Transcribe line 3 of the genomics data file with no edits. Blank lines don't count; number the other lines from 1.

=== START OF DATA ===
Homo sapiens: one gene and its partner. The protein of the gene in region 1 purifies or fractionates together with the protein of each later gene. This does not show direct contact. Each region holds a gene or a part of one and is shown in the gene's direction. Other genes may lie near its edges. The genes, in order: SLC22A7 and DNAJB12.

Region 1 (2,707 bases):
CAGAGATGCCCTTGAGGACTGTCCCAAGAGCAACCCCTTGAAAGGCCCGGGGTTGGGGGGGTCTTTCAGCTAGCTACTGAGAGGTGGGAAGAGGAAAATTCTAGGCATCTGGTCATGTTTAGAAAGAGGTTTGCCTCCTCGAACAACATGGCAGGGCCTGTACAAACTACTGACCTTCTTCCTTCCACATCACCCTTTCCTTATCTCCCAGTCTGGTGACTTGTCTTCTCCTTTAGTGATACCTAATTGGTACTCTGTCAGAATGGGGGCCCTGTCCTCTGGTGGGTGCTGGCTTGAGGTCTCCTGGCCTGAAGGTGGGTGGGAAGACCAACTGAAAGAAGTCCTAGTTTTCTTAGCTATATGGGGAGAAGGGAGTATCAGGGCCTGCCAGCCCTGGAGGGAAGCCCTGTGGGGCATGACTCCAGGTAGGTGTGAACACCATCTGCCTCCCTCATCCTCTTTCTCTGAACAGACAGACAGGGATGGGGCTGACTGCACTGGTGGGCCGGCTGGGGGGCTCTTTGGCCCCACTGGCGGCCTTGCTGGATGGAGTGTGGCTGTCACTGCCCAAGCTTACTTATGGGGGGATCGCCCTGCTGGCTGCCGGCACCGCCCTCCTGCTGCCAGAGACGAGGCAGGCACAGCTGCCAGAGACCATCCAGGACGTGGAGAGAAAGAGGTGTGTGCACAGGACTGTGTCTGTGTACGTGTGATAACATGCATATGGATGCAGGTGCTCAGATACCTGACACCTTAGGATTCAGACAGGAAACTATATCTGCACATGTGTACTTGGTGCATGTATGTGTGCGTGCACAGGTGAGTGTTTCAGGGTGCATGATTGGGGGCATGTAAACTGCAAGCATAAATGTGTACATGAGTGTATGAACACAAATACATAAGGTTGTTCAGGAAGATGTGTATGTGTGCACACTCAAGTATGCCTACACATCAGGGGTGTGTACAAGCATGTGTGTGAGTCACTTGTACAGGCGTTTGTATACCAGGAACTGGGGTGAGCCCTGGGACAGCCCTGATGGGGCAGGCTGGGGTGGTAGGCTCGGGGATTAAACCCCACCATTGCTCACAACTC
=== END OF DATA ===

CAGAGATGCCCTTGAGGACTGTCCCAAGAGCAACCCCTTGAAAGGCCCGGGGTTGGGGGGGTCTTTCAGCTAGCTACTGAGAGGTGGGAAGAGGAAAATTCTAGGCATCTGGTCATGTTTAGAAAGAGGTTTGCCTCCTCGAACAACATGGCAGGGCCTGTACAAACTACTGACCTTCTTCCTTCCACATCACCCTTTCCTTATCTCCCAGTCTGGTGACTTGTCTTCTCCTTTAGTGATACCTAATTGGTACTCTGTCAGAATGGGGGCCCTGTCCTCTGGTGGGTGCTGGCTTGAGGTCTCCTGGCCTGAAGGTGGGTGGGAAGACCAACTGAAAGAAGTCCTAGTTTTCTTAGCTATATGGGGAGAAGGGAGTATCAGGGCCTGCCAGCCCTGGAGGGAAGCCCTGTGGGGCATGACTCCAGGTAGGTGTGAACACCATCTGCCTCCCTCATCCTCTTTCTCTGAACAGACAGACAGGGATGGGGCTGACTGCACTGGTGGGCCGGCTGGGGGGCTCTTTGGCCCCACTGGCGGCCTTGCTGGATGGAGTGTGGCTGTCACTGCCCAAGCTTACTTATGGGGGGATCGCCCTGCTGGCTGCCGGCACCGCCCTCCTGCTGCCAGAGACGAGGCAGGCACAGCTGCCAGAGACCATCCAGGACGTGGAGAGAAAGAGGTGTGTGCACAGGACTGTGTCTGTGTACGTGTGATAACATGCATATGGATGCAGGTGCTCAGATACCTGACACCTTAGGATTCAGACAGGAAACTATATCTGCACATGTGTACTTGGTGCATGTATGTGTGCGTGCACAGGTGAGTGTTTCAGGGTGCATGATTGGGGGCATGTAAACTGCAAGCATAAATGTGTACATGAGTGTATGAACACAAATACATAAGGTTGTTCAGGAAGATGTGTATGTGTGCACACTCAAGTATGCCTACACATCAGGGGTGTGTACAAGCATGTGTGTGAGTCACTTGTACAGGCGTTTGTATACCAGGAACTGGGGTGAGCCCTGGGACAGCCCTGATGGGGCAGGCTGGGGTGGTAGGCTCGGGGATTAAACCCCACCATTGCTCACAACTC